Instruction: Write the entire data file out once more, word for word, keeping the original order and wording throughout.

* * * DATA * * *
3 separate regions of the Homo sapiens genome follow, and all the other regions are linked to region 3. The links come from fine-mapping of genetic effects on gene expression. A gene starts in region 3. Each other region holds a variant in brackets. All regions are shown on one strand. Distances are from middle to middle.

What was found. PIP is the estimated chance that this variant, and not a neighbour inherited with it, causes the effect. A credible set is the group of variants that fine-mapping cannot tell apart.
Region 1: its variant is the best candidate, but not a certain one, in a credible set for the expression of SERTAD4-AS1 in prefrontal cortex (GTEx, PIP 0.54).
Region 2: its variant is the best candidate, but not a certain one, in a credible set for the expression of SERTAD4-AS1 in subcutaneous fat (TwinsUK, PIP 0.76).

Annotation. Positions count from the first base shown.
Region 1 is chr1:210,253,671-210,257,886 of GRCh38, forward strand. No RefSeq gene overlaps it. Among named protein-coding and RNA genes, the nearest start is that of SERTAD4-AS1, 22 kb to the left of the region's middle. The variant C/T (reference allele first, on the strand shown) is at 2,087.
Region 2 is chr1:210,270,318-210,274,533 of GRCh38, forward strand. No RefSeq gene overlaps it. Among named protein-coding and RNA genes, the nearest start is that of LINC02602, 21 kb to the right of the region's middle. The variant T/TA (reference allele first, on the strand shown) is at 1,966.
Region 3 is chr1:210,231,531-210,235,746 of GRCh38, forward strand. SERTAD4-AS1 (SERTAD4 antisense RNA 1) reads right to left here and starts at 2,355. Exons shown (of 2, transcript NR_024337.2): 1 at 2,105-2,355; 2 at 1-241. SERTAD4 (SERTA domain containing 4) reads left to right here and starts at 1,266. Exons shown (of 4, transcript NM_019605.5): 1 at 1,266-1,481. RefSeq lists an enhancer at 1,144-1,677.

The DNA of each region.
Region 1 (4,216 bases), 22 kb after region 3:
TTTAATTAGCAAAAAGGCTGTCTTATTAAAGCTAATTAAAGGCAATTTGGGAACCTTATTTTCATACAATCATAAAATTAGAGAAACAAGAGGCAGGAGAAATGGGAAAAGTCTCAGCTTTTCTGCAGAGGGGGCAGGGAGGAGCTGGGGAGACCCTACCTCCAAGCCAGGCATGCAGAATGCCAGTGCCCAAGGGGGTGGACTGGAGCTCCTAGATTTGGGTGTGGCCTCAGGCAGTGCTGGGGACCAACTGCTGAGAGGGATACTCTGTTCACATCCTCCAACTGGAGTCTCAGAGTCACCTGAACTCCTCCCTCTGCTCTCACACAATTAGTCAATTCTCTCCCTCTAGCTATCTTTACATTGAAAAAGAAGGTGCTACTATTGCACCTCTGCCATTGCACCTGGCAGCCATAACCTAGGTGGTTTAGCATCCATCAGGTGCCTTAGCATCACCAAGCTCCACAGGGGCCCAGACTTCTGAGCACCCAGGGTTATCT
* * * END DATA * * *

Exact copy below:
3 separate regions of the Homo sapiens genome follow, and all the other regions are linked to region 3. The links come from fine-mapping of genetic effects on gene expression. A gene starts in region 3. Each other region holds a variant in brackets. All regions are shown on one strand. Distances are from middle to middle.

What was found. PIP is the estimated chance that this variant, and not a neighbour inherited with it, causes the effect. A credible set is the group of variants that fine-mapping cannot tell apart.
Region 1: its variant is the best candidate, but not a certain one, in a credible set for the expression of SERTAD4-AS1 in prefrontal cortex (GTEx, PIP 0.54).
Region 2: its variant is the best candidate, but not a certain one, in a credible set for the expression of SERTAD4-AS1 in subcutaneous fat (TwinsUK, PIP 0.76).

Annotation. Positions count from the first base shown.
Region 1 is chr1:210,253,671-210,257,886 of GRCh38, forward strand. No RefSeq gene overlaps it. Among named protein-coding and RNA genes, the nearest start is that of SERTAD4-AS1, 22 kb to the left of the region's middle. The variant C/T (reference allele first, on the strand shown) is at 2,087.
Region 2 is chr1:210,270,318-210,274,533 of GRCh38, forward strand. No RefSeq gene overlaps it. Among named protein-coding and RNA genes, the nearest start is that of LINC02602, 21 kb to the right of the region's middle. The variant T/TA (reference allele first, on the strand shown) is at 1,966.
Region 3 is chr1:210,231,531-210,235,746 of GRCh38, forward strand. SERTAD4-AS1 (SERTAD4 antisense RNA 1) reads right to left here and starts at 2,355. Exons shown (of 2, transcript NR_024337.2): 1 at 2,105-2,355; 2 at 1-241. SERTAD4 (SERTA domain containing 4) reads left to right here and starts at 1,266. Exons shown (of 4, transcript NM_019605.5): 1 at 1,266-1,481. RefSeq lists an enhancer at 1,144-1,677.

The DNA of each region.
Region 1 (4,216 bases), 22 kb after region 3:
TTTAATTAGCAAAAAGGCTGTCTTATTAAAGCTAATTAAAGGCAATTTGGGAACCTTATTTTCATACAATCATAAAATTAGAGAAACAAGAGGCAGGAGAAATGGGAAAAGTCTCAGCTTTTCTGCAGAGGGGGCAGGGAGGAGCTGGGGAGACCCTACCTCCAAGCCAGGCATGCAGAATGCCAGTGCCCAAGGGGGTGGACTGGAGCTCCTAGATTTGGGTGTGGCCTCAGGCAGTGCTGGGGACCAACTGCTGAGAGGGATACTCTGTTCACATCCTCCAACTGGAGTCTCAGAGTCACCTGAACTCCTCCCTCTGCTCTCACACAATTAGTCAATTCTCTCCCTCTAGCTATCTTTACATTGAAAAAGAAGGTGCTACTATTGCACCTCTGCCATTGCACCTGGCAGCCATAACCTAGGTGGTTTAGCATCCATCAGGTGCCTTAGCATCACCAAGCTCCACAGGGGCCCAGACTTCTGAGCACCCAGGGTTATCT